Bringing together the thoughts of one of American literature’s sharpest cultural critics, this compendium will open the eyes of a whole new audience to the work of Lionel Trilling. Trilling was a strenuous thinker who was proud to think too much.” As an intellectual he did not spare his own kind, and though he did not consider himself a rationalist, he was grounded in the world.
This collection features 32 of Trilling’s essays on a range of topics, from Jane Austen to George Orwell and from the Kinsey Report to Lolita. Also included are Trilling’s seminal essays Art and Neurosis” and Manners, Morals, and the Novel.” Many of the pieces made their initial appearances in periodicals such as The Partisan Review and Commentary; most were later reprinted in essay collections. This new gathering of his writings demonstrates again Trilling’s patient, thorough style. Considering the problems of life” in art, literature, culture, and intellectual life was, to him, a vital occupation, even if he did not expect to get anything as simple or encouraging as answers.” The intellectual journey was the true goal.
No matter the subject, Trilling’s arguments come together easily, as if constructing complicated defenses and attacks were singularly simple for his well-honed mind. The more he wrote on a subject and the more intricate his reasoning, the more clear that subject became; his elaboration is all function and no filler. Wrestling with Trilling’s challenging work still yields rewards today, his ideas speaking to issues that transcend decades and even centuries.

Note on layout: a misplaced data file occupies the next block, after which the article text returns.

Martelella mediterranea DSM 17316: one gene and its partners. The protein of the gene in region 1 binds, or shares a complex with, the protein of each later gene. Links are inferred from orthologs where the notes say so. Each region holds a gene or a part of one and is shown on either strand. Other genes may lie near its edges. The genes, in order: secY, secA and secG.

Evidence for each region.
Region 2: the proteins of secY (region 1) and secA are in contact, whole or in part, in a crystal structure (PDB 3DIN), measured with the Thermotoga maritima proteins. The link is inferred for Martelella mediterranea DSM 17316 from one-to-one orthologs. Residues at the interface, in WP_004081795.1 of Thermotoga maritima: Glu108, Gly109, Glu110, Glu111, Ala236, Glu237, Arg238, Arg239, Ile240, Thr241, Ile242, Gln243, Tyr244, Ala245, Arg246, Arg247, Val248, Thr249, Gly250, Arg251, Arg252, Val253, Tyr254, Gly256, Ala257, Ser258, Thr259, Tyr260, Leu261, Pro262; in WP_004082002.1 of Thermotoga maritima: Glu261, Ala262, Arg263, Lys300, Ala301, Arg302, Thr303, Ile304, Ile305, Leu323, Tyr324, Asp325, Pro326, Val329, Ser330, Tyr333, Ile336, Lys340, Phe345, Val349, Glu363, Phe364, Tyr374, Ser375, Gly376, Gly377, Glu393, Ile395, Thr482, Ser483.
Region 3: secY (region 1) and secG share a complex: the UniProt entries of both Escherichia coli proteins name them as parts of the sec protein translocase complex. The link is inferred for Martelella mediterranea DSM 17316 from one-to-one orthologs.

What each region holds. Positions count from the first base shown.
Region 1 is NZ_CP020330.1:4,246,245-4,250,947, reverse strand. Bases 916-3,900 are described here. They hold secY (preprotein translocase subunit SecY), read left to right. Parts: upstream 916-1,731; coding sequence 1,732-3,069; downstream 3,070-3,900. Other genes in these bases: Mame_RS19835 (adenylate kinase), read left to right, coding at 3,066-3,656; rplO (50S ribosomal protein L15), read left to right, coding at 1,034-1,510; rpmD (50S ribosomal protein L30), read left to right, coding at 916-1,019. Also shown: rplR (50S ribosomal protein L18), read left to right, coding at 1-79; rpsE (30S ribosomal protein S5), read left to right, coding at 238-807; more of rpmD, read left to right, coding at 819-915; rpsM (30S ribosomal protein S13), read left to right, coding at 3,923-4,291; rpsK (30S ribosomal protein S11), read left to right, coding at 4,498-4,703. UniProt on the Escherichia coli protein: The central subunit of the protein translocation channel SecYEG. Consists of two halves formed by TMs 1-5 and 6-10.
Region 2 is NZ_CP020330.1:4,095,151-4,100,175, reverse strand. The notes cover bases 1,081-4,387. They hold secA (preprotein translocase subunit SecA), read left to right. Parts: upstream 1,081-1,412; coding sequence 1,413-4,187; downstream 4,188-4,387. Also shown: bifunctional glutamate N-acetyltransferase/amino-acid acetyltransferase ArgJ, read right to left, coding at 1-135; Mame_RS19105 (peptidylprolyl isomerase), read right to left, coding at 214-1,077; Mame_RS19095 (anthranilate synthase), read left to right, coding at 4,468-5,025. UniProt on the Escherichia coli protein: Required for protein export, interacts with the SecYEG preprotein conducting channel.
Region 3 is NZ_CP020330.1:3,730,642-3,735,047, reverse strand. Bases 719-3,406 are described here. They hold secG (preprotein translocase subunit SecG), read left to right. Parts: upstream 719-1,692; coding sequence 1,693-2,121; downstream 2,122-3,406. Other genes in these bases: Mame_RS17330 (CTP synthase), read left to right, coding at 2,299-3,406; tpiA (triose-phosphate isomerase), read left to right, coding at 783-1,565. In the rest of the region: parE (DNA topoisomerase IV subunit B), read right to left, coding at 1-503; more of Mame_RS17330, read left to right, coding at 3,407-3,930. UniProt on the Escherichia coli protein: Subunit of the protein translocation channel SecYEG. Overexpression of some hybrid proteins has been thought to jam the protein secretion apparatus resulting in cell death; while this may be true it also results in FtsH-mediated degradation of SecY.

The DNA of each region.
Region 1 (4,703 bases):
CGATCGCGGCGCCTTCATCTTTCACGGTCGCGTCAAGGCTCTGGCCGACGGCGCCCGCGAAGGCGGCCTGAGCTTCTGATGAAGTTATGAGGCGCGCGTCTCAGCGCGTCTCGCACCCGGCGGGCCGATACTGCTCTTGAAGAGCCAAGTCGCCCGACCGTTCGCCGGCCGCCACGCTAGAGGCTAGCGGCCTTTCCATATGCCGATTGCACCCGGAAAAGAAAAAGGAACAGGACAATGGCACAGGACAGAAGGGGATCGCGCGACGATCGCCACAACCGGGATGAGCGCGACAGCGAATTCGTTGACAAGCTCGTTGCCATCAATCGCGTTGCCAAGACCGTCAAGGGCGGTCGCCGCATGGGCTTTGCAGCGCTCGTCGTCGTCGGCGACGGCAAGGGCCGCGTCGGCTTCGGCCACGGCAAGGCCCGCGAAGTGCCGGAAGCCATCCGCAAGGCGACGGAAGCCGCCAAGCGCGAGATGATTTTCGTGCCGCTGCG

Die Inhaltsangabe kann sich auf eine andere Ausgabe dieses Titels beziehen.
Lionel Trilling (1905–75) is the author of the collections Beyond Culture, The Liberal Imagination, and the posthumously published Speaking of Literature and Society. He was a professor at Columbia University.
Leon Wieseltier is the editor of The New Republic and lives in New York City.From Booklist:
Trilling (1905^-74) was an enormously influential critic who vehemently eschewed simplistic or emotional responses to art or morality. The author of many works, he was especially exigent, to use one of his favorite words, in his essays, most of which have long been out of print. Republished now in this substantial volume edited and vividly introduced by Leon Wieseltier, the literary editor for the New Republic and author of Kaddish (1998), these essays and lectures, still fresh and provocative, cover topics ranging from Austen, James, and Frost to the connections between art, neurosis, and politics. Distrustful of rapture and keen on reading literature as, in Wieseltier's words, "documents for a moral history of culture," Trilling embraced complexity and nuance and held critical integrity in the highest esteem. His essays possess great intellectual weight, and their richness, deep seriousness of thought, and sonorous vocabulary and syntax are balanced by a lashing wit and remarkable energy. Donna Seaman
Copyright © American Library Association. All rights reserved
„Über diesen Titel“ kann sich auf eine andere Ausgabe dieses Titels beziehen.